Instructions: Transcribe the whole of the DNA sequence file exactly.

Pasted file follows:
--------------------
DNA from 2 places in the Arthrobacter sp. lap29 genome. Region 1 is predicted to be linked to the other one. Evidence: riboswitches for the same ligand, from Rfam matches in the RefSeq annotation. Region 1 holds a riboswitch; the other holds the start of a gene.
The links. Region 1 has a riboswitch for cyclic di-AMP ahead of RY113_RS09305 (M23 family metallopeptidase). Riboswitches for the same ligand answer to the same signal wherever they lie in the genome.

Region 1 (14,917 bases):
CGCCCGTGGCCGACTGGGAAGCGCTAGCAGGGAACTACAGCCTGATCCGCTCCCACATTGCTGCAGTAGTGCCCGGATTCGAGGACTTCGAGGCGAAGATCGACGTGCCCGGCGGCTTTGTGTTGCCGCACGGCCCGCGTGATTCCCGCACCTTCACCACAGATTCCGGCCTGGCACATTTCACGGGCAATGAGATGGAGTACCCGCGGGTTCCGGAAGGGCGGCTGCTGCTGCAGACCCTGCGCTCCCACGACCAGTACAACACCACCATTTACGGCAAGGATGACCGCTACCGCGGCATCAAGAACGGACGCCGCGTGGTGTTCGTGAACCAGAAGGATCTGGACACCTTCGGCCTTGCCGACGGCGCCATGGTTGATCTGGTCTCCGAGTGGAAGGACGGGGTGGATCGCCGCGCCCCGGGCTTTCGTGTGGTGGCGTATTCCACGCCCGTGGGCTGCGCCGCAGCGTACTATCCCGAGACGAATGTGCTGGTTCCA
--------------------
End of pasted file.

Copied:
DNA from 2 places in the Arthrobacter sp. lap29 genome. Region 1 is predicted to be linked to the other one. Evidence: riboswitches for the same ligand, from Rfam matches in the RefSeq annotation. Region 1 holds a riboswitch; the other holds the start of a gene.
The links. Region 1 has a riboswitch for cyclic di-AMP ahead of RY113_RS09305 (M23 family metallopeptidase). Riboswitches for the same ligand answer to the same signal wherever they lie in the genome.

Region 1 (14,917 bases):
CGCCCGTGGCCGACTGGGAAGCGCTAGCAGGGAACTACAGCCTGATCCGCTCCCACATTGCTGCAGTAGTGCCCGGATTCGAGGACTTCGAGGCGAAGATCGACGTGCCCGGCGGCTTTGTGTTGCCGCACGGCCCGCGTGATTCCCGCACCTTCACCACAGATTCCGGCCTGGCACATTTCACGGGCAATGAGATGGAGTACCCGCGGGTTCCGGAAGGGCGGCTGCTGCTGCAGACCCTGCGCTCCCACGACCAGTACAACACCACCATTTACGGCAAGGATGACCGCTACCGCGGCATCAAGAACGGACGCCGCGTGGTGTTCGTGAACCAGAAGGATCTGGACACCTTCGGCCTTGCCGACGGCGCCATGGTTGATCTGGTCTCCGAGTGGAAGGACGGGGTGGATCGCCGCGCCCCGGGCTTTCGTGTGGTGGCGTATTCCACGCCCGTGGGCTGCGCCGCAGCGTACTATCCCGAGACGAATGTGCTGGTTCCA